Stop me if you’ve heard any of these statements recently…hip-hop sucks right now, there are no good hip-hop songs on the radio, these cats out now are trash, the dope emcees never get enough shine, etc. They all are probably true but, while this may have been a problem in 1986, it definitely isn’t an issue in 2016.
Mickey Factz x Nottz
“Treat You Right” feat. Phonte
In recent years the emcee/producer collaboration album has become very popular, mimicking the trend of golden age albums in which one producer provided the entire sound. Norfolk, VA’s own Nottz Raw has been one of the go-to collaborators, having produced whole albums for DMP, Hezekiah, Asher Roth, Rapper Big Pooh, Blu and others over the past year. His dirty, sparse production provides the perfect backdrop for Mickey to weave his thoughtful, well-conceived bars. This combination makes The Achievement: Circa ’82 one of the better albums of 2016.
One of the better songs is “Treat You Right” featuring Phonte. Nottz Raw’s signature bounce is on deck but smoothed out. The soft, melodic keys sprinkled over the bassline get you moving from the first kick. Mickey matches the feel perfectly with deft poetry- “you’re a piano score from Beethoven, a symphony when your face glowing, epiphanies from the chase moment, music to my ears I can bank on it”.
Along for the ride is Phonte, formerly of Little Brother. He provides the second verse in addition to singing the hook, consisting of an interpolation of Angela Winbush’s “Treat U Rite”. Anytime he raps, he never disappoints. The streak continues here.
Smoke DZA x Pete Rock
“Limitless” feat. Dave East
Continuing the trend of one producer/ emcee collabs mentioned here is Don’t Smoke Rock, featuring the talents of Pete Rock and Smoke DZA. PR has kept busy recently, producing albums for Smif N Wessun and Camp Lo. He is also working on a reunion album with CL Smooth. Smoke DZA has had a shorter, but busy career. The Harlem MC has released 3 studio albums in the past 5 years, as well as countless mixtapes.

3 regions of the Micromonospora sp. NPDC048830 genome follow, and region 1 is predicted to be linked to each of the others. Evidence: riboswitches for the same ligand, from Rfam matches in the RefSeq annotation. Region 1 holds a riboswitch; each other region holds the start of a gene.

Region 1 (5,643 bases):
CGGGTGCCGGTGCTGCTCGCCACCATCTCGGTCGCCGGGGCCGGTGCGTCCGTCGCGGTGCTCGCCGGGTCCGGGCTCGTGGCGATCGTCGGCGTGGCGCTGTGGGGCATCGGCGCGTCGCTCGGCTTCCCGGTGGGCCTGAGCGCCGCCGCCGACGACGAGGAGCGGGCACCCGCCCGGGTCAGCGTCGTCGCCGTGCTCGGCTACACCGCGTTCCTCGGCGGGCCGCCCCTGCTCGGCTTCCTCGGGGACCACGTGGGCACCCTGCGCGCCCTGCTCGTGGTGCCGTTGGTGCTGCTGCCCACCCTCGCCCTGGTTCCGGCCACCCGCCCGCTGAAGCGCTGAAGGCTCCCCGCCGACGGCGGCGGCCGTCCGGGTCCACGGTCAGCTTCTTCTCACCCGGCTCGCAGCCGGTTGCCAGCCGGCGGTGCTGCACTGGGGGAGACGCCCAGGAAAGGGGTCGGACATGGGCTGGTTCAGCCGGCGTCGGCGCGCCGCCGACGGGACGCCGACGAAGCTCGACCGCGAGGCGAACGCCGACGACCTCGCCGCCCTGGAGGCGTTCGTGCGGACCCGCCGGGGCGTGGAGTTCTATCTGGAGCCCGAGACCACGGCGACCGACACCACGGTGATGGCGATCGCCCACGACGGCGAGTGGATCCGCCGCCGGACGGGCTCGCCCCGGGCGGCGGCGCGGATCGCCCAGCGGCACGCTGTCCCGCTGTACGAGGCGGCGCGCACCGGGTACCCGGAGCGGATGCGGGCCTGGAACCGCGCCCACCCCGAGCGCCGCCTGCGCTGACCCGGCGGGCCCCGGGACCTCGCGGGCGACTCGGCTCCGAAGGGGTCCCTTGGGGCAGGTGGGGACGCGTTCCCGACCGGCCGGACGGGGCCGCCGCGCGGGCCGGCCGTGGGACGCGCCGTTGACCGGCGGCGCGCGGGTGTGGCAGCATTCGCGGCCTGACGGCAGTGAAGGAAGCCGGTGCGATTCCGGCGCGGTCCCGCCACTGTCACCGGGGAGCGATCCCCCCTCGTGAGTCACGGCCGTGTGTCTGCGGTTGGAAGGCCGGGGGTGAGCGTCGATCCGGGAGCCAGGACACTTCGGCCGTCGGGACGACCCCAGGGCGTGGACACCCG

On “Limitless”, Smoke DZA gives us a glimpse of how he views life. Strong flows and hyper-visual lyrics, reminiscent of songs from “Reasonable Doubt”, give this song a strength that is missing in hip-hop currently. The brass and keys provided by Pete Rock is vintage blaxploitation-era soul, hard driving and gritty. Driving while listening to this will get you speeding tickets.
“AAAHHHH!!!” feat. Swizz Beatz
Savage, that’s the only way to describe this record. Produced by Swizz Beatz, the best thing he did was to stay out of Busta Rhymes way. The simple keys and vocal chops don’t distract from the verses at all, allowing them to shine. The Swizz-provided hook does drop off a bit, but not many can match Busta’s energy. Simply put, it’s classic Busta Rhymes.
This Nas protégé has seen his stock rise quickly. Signed by Nas’ Mass Appeal Records in 2014, 2016 has seen the Harlem-based MC on the XXL Freshman cover and more recently signing a deal with Def Jam records. Dave East is one of the artists currently considered to be “bringing New York back”. His gritty rhyme style and storytelling ability evoke memories of Golden Age hip-hop.
His storytelling is on display on “Keisha”, a situation I’m sure happens more often than is told. Over an Exotica music-sampled backdrop, Dave tells the tale of a one-night stand/robbery. The RZA-influenced track matches the gritty feel of the lyrics perfectly, you’d think you were in the hotel room. Check your wallet.
Is there anything Donald Glover can’t do? Comedian, writer, actor, director, producer, rapper…and now funk musician/artist. How many people you know that act with Matt Damon, executive produce and star in their own sitcom, get roles in the Marvel and Star Wars universes, and can still spit a hot 16? It’s obvious that Donald aka Childish Gambino is an extremely creative individual, and he embarks on his most creative endeavor with Awaken My Love.
Childish Gambino’s third studio album is a departure from his previous efforts. He does not rap on this project, he sings. In fact, this isn’t a hip-hop album as much of a stew of funk, soul, rock, and electro that would make Prince and Bootsy Collins smile.
“Terrified” starts off with airy keys and a synth bass that reminds you of “Moments Of Love” by Art Of Noise, then descends into a deeper funk groove for the chorus. Childish channels Rick James, crooning abstract lyrics about mortality and fear. Childish isn’t the best singer, but it’s the fearlessness and authenticity that comes forward.